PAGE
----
Results for 'Westerninen Andrea'

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  1.  30
    Ontology Summit 2017 communiqué – AI, learning, reasoning and ontologies.Baclawski Kenneth, Bennett Mike, Berg-Cross Gary, Fritzsche Donna, Schneider Todd, Sharma Ravi, D. Sriram Ram & Westerninen Andrea - forthcoming - Applied ontology:1-16.
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  2.  7
    Philosophy of science: an introduction for future knowledge workers.Andreas Beck Holm - 2013 - Frederiksberg C: Samfundslitteratur.
    A student's future as a knowledge worker (one who "thinks for a living" with the task of problem solving) is the starting point of this book. With this in mind, the book combines a review of philosophical positions and problems with practical examples and perspectives gained from everyday challenges faced by knowledge workers in their businesses and organizations. Through the use of summative chapters, highlighted key concepts, questions for reflection, and illustrative examples on how to work with the theories presented, (...)
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  3.  3
    Alfabeto delle proprietà: filosofia in metafore e storie.Andrea Tagliapietra - 2016 - Bergamo: Moretti&Vitali.
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  4.  97
    The responsibility gap: Ascribing responsibility for the actions of learning automata.Andreas Matthias - 2004 - Ethics and Information Technology 6 (3):175-183.
    Traditionally, the manufacturer/operator of a machine is held (morally and legally) responsible for the consequences of its operation. Autonomous, learning machines, based on neural networks, genetic algorithms and agent architectures, create a new situation, where the manufacturer/operator of the machine is in principle not capable of predicting the future machine behaviour any more, and thus cannot be held morally responsible or liable for it. The society must decide between not using this kind of machine any more (which is not a (...)
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  5.  44
    Mapping the Dimensions of Agency.Andreas Schönau, Ishan Dasgupta, Timothy Brown, Erika Versalovic, Eran Klein & Sara Goering - 2021 - American Journal of Bioethics Neuroscience 12 (2):172-186.
    Neural devices have the capacity to enable users to regain abilities lost due to disease or injury – for instance, a deep brain stimulator (DBS) that allows a person with Parkinson’s disease to regain the ability to fluently perform movements or a Brain Computer Interface (BCI) that enables a person with spinal cord injury to control a robotic arm. While users recognize and appreciate the technologies’ capacity to maintain or restore their capabilities, the neuroethics literature is replete with examples of (...)
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  6. Wittgenstein and Heidegger against a Science of Aesthetics.Andreas Vrahimis - 2020 - Estetika: The European Journal of Aesthetics 57 (1):64-85.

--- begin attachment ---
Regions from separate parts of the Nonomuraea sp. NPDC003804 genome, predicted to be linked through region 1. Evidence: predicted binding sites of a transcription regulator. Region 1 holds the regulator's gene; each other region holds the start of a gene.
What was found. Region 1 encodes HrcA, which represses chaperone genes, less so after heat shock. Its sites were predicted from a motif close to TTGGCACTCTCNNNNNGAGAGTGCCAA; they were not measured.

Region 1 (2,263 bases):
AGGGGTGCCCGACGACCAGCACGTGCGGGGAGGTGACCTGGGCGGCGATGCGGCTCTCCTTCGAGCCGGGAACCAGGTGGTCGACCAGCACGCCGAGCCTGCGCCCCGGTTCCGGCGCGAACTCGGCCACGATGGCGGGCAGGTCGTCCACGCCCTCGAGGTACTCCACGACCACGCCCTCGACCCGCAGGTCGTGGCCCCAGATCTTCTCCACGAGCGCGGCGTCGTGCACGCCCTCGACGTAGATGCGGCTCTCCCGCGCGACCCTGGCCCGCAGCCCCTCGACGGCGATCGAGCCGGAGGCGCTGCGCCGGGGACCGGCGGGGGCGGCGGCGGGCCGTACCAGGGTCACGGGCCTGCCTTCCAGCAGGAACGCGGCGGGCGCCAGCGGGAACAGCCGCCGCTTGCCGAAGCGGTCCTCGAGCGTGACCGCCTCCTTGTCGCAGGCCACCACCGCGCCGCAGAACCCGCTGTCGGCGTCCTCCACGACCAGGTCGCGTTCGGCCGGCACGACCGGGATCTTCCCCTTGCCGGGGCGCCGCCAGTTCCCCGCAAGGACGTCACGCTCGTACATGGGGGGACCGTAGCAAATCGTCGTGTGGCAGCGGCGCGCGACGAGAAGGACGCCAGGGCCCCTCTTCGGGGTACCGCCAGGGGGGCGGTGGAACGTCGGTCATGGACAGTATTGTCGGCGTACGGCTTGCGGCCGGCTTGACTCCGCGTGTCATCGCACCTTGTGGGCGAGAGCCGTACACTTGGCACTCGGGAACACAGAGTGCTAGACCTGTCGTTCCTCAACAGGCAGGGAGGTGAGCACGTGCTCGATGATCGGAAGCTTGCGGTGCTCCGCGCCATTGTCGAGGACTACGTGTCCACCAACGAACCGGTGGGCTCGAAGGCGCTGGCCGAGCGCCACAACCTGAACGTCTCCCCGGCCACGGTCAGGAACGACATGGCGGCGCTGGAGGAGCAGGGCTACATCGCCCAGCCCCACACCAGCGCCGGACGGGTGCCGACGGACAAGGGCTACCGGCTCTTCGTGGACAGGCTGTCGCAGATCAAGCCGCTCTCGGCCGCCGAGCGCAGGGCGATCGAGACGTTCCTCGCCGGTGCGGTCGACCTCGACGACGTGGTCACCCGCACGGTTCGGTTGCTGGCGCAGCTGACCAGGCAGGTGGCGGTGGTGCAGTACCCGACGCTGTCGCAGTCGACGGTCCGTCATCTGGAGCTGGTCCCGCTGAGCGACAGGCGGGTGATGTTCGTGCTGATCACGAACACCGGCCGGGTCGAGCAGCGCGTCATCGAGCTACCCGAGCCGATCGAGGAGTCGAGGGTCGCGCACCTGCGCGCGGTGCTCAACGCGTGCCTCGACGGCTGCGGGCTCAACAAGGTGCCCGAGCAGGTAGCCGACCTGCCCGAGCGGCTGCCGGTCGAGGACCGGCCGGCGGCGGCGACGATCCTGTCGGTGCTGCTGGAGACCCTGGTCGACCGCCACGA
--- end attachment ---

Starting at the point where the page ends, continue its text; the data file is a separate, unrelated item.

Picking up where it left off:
Wittgenstein’s and Heidegger’s objections against the possibility of a science of aesthetics were influential on different sides of the analytic/continental divide. Heidegger’s anti-scientism leads him to an alētheic view of artworks which precedes and exceeds any possible aesthetic reduction. Wittgenstein also rejects the relevance of causal explanations, psychological or physiological, to aesthetic questions. The main aim of this paper is to compare Heidegger with Wittgenstein, showing that: there are significant parallels to be drawn between Wittgenstein’s and Heidegger’s anti-scientism about aesthetics, (...)
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  7.  48
    Scienza e società della conoscenza.Andrea Cerroni - 2006 - Torino: UTET università.
    Anche se siamo comunemente abituati a pensare alla scienza come a un qualcosa di assolutamente atemporale e indipendente da tutto, in realtà essa è profondamente influenzata dalla cultura e dalla società del tempo in cui vive. Infatti né la scienza è isolabile dalla società, né la società è isolabile dalla scienza, tanto meno come si sta configurando oggi. Per approfondire questi aspetti, esistono però due visioni antagoniste che bisogna superare: secondo la visione scolastica, retaggio del positivismo ottocentesco ancora molto diffuso (...)
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  8.  9
    L'incubo degli ultimi uomini: etica e politica in Max Weber.Dimitri D'Andrea - 2005 - Roma: Carocci.
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  9. A Radical Relationist Solution to the Problem of Intentional Inexistence.Andrea Marchesi - 2021 - Synthese 199 (3-4):7509-7534.
    The problem of intentional inexistence arises because the following (alleged) intuitions are mutually conflicting: it seems that sometimes we think about things that do not exist; it seems that intentionality is a relation between a thinker and what such a thinker thinks about; it seems that relations entail the existence of what they relate. In this paper, I argue for what I call a radical relationist solution. First, I contend that the extant arguments for the view that relations entail the (...)
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  10. The Concept and Necessity of an End in Ethics.Andreas Trampota - 2013 - In Andreas Trampota, Oliver Sensen & Jens Timmermann (eds.), Kant’s “Tugendlehre”. A Comprehensive Commentary. Boston: Walter de Gruyter. pp. 139-158.
  11. A Systematic Reconstruction of Brentano’s Theory of Consciousness.Andrea Marchesi - 2022 - Topoi 41 (1):123-132.